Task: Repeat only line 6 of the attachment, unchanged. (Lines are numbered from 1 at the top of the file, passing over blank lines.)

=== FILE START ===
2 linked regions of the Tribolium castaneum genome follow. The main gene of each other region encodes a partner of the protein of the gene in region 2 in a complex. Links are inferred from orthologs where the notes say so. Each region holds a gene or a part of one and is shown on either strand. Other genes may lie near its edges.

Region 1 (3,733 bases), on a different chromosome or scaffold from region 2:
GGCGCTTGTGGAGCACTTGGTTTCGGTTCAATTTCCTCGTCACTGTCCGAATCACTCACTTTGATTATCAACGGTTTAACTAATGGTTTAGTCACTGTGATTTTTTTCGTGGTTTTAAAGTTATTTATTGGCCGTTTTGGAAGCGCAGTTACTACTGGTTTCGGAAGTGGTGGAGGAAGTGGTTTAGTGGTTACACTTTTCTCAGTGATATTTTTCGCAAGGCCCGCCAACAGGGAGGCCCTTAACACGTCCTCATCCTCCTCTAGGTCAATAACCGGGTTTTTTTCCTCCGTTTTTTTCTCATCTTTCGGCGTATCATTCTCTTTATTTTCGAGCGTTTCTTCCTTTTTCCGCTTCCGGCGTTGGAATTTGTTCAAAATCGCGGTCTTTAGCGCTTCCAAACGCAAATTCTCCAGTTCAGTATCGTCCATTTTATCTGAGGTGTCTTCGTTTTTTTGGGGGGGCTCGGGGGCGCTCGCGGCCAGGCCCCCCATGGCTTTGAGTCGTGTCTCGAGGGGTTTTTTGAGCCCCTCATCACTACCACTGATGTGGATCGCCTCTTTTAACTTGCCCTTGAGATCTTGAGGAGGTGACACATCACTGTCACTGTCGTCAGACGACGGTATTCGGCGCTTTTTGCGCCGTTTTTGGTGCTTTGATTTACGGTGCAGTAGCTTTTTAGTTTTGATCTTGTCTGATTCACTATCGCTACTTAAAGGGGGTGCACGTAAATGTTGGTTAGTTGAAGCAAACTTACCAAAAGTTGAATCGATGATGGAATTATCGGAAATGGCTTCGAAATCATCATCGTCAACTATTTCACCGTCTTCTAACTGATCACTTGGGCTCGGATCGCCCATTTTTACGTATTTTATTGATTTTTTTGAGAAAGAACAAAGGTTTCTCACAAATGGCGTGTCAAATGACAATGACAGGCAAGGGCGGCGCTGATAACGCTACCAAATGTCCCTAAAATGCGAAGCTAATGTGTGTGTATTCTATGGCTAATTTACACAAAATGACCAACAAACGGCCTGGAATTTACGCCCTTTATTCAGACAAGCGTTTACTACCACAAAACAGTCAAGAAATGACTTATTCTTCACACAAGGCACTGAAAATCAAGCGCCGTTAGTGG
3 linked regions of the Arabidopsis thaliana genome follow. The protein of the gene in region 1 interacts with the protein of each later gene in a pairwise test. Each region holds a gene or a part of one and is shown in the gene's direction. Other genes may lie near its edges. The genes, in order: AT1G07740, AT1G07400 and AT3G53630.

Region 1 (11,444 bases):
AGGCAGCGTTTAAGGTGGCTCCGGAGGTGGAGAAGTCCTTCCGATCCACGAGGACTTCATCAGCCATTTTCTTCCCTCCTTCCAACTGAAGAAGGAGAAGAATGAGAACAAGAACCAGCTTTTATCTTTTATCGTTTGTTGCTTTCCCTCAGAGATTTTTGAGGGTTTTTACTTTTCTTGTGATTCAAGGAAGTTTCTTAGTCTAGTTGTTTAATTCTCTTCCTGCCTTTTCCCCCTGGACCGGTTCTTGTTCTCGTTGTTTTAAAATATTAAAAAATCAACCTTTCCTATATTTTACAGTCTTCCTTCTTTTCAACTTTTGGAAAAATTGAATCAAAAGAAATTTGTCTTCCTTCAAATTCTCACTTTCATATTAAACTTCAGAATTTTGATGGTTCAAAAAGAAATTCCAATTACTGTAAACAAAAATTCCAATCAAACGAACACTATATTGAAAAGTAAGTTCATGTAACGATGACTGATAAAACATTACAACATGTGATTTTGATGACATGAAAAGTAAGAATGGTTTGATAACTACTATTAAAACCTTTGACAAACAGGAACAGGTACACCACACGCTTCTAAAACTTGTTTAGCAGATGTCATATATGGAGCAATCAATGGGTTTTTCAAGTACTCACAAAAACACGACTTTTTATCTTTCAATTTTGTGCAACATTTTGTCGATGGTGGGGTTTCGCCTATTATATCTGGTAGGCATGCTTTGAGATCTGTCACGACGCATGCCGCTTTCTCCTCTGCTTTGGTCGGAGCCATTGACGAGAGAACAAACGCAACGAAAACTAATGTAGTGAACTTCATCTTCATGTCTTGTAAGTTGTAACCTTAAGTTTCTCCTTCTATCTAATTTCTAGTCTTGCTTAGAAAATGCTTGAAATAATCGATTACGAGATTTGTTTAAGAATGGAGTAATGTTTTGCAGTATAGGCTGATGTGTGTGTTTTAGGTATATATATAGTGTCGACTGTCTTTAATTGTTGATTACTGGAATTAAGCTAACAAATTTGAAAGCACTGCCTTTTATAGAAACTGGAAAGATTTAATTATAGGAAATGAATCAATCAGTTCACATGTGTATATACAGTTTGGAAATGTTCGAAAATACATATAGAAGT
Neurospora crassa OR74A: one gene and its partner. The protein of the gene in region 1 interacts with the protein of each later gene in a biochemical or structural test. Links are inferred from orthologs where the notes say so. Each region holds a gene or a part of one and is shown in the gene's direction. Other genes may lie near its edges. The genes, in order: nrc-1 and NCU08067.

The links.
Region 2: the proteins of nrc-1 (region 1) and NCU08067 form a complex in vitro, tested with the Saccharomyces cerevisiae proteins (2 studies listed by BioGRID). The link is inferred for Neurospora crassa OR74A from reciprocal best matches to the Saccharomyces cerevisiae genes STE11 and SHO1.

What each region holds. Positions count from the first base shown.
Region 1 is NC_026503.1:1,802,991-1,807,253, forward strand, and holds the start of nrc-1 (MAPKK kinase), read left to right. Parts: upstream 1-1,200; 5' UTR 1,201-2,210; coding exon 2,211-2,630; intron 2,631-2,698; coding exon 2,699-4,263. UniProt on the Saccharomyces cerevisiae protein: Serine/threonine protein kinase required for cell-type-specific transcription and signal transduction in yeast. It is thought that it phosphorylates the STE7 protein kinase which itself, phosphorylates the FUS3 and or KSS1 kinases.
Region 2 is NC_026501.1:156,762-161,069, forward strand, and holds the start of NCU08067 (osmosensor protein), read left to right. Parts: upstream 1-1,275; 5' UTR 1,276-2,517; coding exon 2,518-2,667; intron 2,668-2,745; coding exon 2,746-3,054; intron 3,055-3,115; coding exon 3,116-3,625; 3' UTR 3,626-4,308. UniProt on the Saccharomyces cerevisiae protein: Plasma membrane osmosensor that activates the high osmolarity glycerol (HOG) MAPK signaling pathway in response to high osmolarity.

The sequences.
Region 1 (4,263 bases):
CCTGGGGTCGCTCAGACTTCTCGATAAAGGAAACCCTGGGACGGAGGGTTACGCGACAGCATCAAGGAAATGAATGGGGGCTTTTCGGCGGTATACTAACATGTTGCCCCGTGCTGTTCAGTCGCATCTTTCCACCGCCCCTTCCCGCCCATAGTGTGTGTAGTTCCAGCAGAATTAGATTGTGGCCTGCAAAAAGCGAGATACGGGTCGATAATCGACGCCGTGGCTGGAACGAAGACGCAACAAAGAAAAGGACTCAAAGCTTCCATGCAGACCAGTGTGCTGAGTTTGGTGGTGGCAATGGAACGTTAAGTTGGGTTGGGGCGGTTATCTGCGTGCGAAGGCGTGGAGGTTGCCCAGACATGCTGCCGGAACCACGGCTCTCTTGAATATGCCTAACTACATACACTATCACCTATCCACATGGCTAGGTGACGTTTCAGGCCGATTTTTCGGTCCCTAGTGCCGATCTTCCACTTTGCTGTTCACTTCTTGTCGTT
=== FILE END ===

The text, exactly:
AGGCAGCGTTTAAGGTGGCTCCGGAGGTGGAGAAGTCCTTCCGATCCACGAGGACTTCATCAGCCATTTTCTTCCCTCCTTCCAACTGAAGAAGGAGAAGAATGAGAACAAGAACCAGCTTTTATCTTTTATCGTTTGTTGCTTTCCCTCAGAGATTTTTGAGGGTTTTTACTTTTCTTGTGATTCAAGGAAGTTTCTTAGTCTAGTTGTTTAATTCTCTTCCTGCCTTTTCCCCCTGGACCGGTTCTTGTTCTCGTTGTTTTAAAATATTAAAAAATCAACCTTTCCTATATTTTACAGTCTTCCTTCTTTTCAACTTTTGGAAAAATTGAATCAAAAGAAATTTGTCTTCCTTCAAATTCTCACTTTCATATTAAACTTCAGAATTTTGATGGTTCAAAAAGAAATTCCAATTACTGTAAACAAAAATTCCAATCAAACGAACACTATATTGAAAAGTAAGTTCATGTAACGATGACTGATAAAACATTACAACATGTGATTTTGATGACATGAAAAGTAAGAATGGTTTGATAACTACTATTAAAACCTTTGACAAACAGGAACAGGTACACCACACGCTTCTAAAACTTGTTTAGCAGATGTCATATATGGAGCAATCAATGGGTTTTTCAAGTACTCACAAAAACACGACTTTTTATCTTTCAATTTTGTGCAACATTTTGTCGATGGTGGGGTTTCGCCTATTATATCTGGTAGGCATGCTTTGAGATCTGTCACGACGCATGCCGCTTTCTCCTCTGCTTTGGTCGGAGCCATTGACGAGAGAACAAACGCAACGAAAACTAATGTAGTGAACTTCATCTTCATGTCTTGTAAGTTGTAACCTTAAGTTTCTCCTTCTATCTAATTTCTAGTCTTGCTTAGAAAATGCTTGAAATAATCGATTACGAGATTTGTTTAAGAATGGAGTAATGTTTTGCAGTATAGGCTGATGTGTGTGTTTTAGGTATATATATAGTGTCGACTGTCTTTAATTGTTGATTACTGGAATTAAGCTAACAAATTTGAAAGCACTGCCTTTTATAGAAACTGGAAAGATTTAATTATAGGAAATGAATCAATCAGTTCACATGTGTATATACAGTTTGGAAATGTTCGAAAATACATATAGAAGT